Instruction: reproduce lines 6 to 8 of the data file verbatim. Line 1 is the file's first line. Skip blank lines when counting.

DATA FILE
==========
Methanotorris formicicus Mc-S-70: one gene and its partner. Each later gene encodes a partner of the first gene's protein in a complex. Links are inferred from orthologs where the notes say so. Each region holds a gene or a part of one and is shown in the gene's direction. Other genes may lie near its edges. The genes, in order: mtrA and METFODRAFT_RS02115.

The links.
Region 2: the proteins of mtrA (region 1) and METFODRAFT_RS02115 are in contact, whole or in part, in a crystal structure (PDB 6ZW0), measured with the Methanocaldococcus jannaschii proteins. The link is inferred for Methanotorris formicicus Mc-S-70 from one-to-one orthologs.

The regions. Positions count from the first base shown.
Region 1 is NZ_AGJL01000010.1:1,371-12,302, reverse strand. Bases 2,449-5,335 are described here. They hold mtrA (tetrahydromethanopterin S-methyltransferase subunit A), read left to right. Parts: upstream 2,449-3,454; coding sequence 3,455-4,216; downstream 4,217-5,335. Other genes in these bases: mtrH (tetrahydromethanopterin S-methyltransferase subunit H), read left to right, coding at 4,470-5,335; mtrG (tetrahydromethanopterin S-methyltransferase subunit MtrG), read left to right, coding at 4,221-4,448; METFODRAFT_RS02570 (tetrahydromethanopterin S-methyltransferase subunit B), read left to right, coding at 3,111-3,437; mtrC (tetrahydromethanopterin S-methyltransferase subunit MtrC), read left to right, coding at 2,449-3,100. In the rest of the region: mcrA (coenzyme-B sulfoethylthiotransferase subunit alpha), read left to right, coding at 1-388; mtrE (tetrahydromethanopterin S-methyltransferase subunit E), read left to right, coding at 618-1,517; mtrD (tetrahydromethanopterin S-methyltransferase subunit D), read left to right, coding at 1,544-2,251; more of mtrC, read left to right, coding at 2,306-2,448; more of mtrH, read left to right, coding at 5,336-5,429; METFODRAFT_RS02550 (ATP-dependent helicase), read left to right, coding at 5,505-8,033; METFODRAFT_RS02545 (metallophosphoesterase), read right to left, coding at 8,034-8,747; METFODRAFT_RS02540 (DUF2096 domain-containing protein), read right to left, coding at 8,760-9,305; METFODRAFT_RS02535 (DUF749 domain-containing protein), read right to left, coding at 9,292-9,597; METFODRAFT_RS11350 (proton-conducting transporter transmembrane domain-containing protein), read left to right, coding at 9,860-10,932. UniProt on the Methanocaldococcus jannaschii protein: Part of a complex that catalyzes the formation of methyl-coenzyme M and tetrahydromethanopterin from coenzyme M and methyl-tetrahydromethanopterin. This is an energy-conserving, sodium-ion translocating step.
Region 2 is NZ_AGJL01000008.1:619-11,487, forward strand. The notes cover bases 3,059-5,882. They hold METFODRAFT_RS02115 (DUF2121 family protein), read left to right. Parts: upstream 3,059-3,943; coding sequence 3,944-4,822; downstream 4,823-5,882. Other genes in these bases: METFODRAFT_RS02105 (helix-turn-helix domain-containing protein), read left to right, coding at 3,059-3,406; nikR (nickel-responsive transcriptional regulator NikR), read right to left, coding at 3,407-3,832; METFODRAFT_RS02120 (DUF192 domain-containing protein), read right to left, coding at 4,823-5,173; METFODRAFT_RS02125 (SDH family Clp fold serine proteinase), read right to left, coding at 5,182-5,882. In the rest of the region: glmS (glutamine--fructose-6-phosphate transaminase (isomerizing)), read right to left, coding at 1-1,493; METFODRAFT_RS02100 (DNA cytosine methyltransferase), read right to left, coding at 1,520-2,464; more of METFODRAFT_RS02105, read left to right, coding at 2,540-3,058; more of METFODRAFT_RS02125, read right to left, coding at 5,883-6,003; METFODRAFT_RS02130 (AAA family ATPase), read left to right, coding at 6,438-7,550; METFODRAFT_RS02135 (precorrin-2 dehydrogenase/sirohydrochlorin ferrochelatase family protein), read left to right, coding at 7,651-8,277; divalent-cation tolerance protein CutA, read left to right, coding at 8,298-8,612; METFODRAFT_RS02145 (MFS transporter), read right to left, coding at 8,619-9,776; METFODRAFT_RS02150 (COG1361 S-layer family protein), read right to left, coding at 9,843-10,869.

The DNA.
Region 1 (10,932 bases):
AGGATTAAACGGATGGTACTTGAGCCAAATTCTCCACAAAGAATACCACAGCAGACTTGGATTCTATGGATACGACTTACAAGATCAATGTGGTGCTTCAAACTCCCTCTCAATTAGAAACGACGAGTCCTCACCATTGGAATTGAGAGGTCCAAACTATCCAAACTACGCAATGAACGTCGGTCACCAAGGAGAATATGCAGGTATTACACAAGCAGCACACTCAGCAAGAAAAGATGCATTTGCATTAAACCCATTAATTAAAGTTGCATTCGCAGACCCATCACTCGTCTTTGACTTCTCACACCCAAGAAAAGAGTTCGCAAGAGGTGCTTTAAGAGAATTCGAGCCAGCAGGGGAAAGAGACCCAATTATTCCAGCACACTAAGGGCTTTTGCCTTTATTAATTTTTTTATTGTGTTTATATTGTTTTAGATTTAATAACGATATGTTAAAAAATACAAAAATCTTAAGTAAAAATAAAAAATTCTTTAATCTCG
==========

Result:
Region 2 is NZ_AGJL01000008.1:619-11,487, forward strand. The notes cover bases 3,059-5,882. They hold METFODRAFT_RS02115 (DUF2121 family protein), read left to right. Parts: upstream 3,059-3,943; coding sequence 3,944-4,822; downstream 4,823-5,882. Other genes in these bases: METFODRAFT_RS02105 (helix-turn-helix domain-containing protein), read left to right, coding at 3,059-3,406; nikR (nickel-responsive transcriptional regulator NikR), read right to left, coding at 3,407-3,832; METFODRAFT_RS02120 (DUF192 domain-containing protein), read right to left, coding at 4,823-5,173; METFODRAFT_RS02125 (SDH family Clp fold serine proteinase), read right to left, coding at 5,182-5,882. In the rest of the region: glmS (glutamine--fructose-6-phosphate transaminase (isomerizing)), read right to left, coding at 1-1,493; METFODRAFT_RS02100 (DNA cytosine methyltransferase), read right to left, coding at 1,520-2,464; more of METFODRAFT_RS02105, read left to right, coding at 2,540-3,058; more of METFODRAFT_RS02125, read right to left, coding at 5,883-6,003; METFODRAFT_RS02130 (AAA family ATPase), read left to right, coding at 6,438-7,550; METFODRAFT_RS02135 (precorrin-2 dehydrogenase/sirohydrochlorin ferrochelatase family protein), read left to right, coding at 7,651-8,277; divalent-cation tolerance protein CutA, read left to right, coding at 8,298-8,612; METFODRAFT_RS02145 (MFS transporter), read right to left, coding at 8,619-9,776; METFODRAFT_RS02150 (COG1361 S-layer family protein), read right to left, coding at 9,843-10,869.

The DNA.
Region 1 (10,932 bases):